MATLAB For Dummies
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You have all sorts of ways to interact with plot data directly. By using the pause() function, in MATLAB, you can create an animation of these changes. In this case, the bars in the first row of the 3D bar chart change color one at a time. You could use such an effect during a presentation to bring focus to a particular data item.

YSource = [1, 2, 5; 2, 4, 8; 7, 9, 10];
Bar1 = bar3(YSource);
rotate(Bar1, [0, 0, 1], 270)
Colors = get(Bar1(1), ‘CData’);
for i = 1:6:18
 Colors(i,:) =[2, 2, 2, 2];
 Colors(i+1,:) =[2, 2, 2, 2];
 Colors(i+2,:) =[2, 2, 2, 2];
 set(Bar1(1), ‘CData’, Colors);
 Colors(i,:) =[1, 1, 1, 1];
 Colors(i+1,:) =[1, 1, 1, 1];
 Colors(i+2,:) =[1, 1, 1, 1];
 set(Bar1(1), ‘CData’, Colors);

The code begins by creating a 3D bar chart and rotating it so that you can see the data clearly. The code then obtains the colors used to fill the various bars from the CData property and places these values in Colors.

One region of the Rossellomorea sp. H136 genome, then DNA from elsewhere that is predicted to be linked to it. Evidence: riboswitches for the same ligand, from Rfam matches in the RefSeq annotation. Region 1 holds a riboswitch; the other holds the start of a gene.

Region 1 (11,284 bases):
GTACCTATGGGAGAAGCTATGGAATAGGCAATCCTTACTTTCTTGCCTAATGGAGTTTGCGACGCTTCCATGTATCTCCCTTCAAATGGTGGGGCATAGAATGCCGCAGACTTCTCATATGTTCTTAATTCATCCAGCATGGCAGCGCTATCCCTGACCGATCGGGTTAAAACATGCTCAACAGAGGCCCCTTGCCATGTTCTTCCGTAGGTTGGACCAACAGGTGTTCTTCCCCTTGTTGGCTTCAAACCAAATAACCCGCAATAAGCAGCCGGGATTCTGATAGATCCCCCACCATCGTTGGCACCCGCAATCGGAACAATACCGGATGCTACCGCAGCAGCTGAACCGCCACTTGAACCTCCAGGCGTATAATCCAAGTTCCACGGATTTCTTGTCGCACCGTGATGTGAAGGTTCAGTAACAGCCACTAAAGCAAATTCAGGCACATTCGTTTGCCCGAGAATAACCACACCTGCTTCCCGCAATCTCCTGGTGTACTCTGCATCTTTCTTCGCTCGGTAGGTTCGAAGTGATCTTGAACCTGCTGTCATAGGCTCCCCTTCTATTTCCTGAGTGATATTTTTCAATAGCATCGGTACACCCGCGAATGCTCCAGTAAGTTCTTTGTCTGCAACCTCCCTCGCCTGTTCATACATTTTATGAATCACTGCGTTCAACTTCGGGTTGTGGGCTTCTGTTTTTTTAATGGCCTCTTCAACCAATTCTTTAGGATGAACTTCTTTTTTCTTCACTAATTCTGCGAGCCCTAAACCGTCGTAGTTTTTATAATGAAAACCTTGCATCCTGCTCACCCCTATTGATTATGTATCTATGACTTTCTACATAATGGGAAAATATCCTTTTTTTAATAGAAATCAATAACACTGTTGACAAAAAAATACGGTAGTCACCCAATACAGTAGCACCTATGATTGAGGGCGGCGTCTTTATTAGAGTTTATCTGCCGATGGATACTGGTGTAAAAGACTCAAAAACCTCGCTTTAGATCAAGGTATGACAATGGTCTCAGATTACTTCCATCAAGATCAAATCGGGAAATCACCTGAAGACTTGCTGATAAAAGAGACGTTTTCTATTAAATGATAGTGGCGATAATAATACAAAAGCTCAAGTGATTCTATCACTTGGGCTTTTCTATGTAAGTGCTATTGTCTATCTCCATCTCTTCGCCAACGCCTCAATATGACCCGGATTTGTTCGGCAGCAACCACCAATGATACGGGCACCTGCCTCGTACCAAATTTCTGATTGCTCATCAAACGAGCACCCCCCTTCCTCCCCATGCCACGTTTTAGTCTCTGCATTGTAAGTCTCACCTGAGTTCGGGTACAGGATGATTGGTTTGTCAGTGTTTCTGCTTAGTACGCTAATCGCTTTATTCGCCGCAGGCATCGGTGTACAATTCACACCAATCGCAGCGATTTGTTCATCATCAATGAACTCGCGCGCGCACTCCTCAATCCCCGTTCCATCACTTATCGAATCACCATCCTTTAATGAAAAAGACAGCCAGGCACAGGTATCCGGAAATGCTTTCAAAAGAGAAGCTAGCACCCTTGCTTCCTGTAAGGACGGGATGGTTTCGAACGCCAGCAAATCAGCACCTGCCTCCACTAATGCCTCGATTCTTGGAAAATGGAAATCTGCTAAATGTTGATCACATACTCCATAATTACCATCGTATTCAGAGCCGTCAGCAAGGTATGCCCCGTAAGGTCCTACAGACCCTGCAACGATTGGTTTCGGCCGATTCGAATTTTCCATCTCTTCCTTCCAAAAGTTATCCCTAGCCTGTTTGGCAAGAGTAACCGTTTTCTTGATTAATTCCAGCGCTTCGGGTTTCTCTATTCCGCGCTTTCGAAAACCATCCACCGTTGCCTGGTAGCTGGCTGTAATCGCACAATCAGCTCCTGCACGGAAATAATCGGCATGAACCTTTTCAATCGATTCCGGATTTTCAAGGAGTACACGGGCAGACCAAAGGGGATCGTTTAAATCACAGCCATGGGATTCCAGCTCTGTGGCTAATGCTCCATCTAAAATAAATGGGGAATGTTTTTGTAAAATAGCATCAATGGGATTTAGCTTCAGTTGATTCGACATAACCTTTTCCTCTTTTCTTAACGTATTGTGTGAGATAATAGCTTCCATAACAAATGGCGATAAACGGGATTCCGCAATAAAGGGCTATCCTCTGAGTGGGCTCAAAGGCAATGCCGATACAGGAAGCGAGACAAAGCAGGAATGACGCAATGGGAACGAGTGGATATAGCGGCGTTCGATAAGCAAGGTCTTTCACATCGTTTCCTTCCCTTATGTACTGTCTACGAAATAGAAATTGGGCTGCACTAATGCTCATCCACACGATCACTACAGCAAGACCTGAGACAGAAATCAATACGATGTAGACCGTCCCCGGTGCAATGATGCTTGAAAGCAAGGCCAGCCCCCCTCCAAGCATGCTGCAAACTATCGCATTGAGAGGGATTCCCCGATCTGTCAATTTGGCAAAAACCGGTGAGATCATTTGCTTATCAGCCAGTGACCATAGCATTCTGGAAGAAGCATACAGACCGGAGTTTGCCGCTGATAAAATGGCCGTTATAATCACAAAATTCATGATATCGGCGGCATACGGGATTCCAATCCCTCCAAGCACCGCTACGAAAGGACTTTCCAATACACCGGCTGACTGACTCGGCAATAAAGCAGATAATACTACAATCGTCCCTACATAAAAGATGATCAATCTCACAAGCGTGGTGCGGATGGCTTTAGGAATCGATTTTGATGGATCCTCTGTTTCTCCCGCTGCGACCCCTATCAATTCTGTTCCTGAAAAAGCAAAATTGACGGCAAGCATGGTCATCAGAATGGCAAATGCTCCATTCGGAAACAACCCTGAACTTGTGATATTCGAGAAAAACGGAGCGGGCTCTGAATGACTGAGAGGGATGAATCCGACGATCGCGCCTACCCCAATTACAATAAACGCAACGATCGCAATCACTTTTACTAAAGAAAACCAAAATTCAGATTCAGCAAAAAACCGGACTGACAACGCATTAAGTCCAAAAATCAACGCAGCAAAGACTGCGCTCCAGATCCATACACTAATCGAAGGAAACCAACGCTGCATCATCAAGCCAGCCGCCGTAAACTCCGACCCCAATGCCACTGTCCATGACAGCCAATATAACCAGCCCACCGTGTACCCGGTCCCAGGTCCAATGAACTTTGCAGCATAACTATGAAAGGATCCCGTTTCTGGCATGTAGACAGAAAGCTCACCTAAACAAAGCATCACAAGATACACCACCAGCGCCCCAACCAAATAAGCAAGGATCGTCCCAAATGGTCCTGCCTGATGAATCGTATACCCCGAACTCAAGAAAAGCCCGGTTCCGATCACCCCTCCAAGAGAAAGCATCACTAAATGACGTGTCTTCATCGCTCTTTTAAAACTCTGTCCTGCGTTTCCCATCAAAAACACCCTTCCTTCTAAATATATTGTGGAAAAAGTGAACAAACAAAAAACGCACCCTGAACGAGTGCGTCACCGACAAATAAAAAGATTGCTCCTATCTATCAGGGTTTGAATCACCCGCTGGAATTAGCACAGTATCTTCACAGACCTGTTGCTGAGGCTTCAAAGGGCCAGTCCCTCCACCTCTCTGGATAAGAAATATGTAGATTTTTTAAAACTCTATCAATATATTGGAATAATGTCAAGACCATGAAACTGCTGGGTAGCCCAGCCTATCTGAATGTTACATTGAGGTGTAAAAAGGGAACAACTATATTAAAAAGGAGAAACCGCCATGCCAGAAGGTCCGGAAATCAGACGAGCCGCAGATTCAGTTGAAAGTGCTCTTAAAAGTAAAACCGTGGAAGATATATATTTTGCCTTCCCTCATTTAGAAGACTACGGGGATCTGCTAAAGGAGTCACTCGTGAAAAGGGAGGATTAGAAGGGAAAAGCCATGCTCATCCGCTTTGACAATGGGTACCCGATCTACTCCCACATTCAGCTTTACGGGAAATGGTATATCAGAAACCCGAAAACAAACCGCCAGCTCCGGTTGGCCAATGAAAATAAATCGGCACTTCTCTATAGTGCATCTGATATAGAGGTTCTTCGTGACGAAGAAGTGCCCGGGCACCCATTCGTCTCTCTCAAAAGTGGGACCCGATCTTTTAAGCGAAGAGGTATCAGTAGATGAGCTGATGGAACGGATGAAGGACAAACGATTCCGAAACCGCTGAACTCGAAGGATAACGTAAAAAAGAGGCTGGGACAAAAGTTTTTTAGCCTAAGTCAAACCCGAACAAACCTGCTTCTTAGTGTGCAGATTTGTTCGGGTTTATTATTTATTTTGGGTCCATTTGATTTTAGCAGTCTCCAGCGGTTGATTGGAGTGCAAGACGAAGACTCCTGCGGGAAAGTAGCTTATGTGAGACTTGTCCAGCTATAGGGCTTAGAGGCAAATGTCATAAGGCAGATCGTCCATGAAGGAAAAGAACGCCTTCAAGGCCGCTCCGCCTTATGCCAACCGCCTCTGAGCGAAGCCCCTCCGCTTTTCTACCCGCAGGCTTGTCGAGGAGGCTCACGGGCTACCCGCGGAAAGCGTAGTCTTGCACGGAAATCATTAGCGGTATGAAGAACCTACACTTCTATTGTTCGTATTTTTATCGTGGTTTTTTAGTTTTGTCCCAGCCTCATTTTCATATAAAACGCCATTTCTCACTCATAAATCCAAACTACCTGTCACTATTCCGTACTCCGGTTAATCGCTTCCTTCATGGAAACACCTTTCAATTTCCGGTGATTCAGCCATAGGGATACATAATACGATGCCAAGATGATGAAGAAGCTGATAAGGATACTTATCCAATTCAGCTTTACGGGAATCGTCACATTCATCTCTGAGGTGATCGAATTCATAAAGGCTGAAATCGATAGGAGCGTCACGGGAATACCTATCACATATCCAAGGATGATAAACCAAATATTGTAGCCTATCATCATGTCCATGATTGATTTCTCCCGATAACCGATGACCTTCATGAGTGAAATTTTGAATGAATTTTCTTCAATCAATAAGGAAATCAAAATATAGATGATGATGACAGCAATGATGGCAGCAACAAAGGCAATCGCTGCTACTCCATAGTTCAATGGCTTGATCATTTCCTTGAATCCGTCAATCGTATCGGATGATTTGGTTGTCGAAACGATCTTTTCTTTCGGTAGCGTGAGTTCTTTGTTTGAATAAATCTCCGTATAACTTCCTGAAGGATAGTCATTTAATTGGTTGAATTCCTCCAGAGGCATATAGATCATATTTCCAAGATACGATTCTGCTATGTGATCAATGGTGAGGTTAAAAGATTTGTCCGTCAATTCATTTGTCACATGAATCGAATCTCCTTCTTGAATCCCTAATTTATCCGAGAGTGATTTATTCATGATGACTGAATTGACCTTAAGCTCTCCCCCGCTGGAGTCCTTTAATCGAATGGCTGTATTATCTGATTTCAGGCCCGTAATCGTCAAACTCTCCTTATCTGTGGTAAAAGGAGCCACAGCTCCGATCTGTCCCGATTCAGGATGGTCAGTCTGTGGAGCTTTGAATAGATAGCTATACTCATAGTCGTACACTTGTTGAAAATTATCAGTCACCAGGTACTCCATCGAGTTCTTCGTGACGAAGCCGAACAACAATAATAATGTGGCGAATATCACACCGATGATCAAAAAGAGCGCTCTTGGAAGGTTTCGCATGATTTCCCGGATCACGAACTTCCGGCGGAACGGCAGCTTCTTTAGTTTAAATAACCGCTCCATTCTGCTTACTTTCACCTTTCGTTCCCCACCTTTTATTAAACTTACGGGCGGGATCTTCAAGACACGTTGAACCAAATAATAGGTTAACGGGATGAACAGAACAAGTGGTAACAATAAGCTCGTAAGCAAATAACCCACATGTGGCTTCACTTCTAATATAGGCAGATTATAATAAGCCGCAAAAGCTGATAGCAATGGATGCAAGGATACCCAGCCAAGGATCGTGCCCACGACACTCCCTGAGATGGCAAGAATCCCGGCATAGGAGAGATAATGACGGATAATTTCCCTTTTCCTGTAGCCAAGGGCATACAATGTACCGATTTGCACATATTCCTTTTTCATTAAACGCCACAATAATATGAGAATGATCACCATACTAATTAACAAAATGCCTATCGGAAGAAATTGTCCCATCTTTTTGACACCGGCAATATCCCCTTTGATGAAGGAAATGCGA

For this example, the CData property is an 18 × 4 matrix containing the colors for each face of the bar chart. Each bar in a chart uses six rows in the CData property.

The colors for the first bar are contained in rows 1, 2, and 3. The second bar colors appear in 7, 8, and 9, while the third bar colors appear in rows 13, 14, and 15. The other three rows in each set are hidden from view. There is a separate CData property for each of the bar groups. The example works only with the first group, Bar1(1).

Notice how this example uses the for loop. The values show that there are 18 elements. Each bar consumes six elements, so this for loop skips six elements. Instead of having the for loop set i to 1, 2, and 3, this for loop sets the values to 1, 7, and 13, which is precisely what is needed to set the color values in Colors.

After it changes the color in each of the three face elements for a particular row, the code goes on to the next row by adding 1 or 2 to the value of i. The final step is to then set the CData value in Bar1(1). You see the change occur onscreen: The bar is highlighted. After a two-second pause, the colors are returned to their original state.

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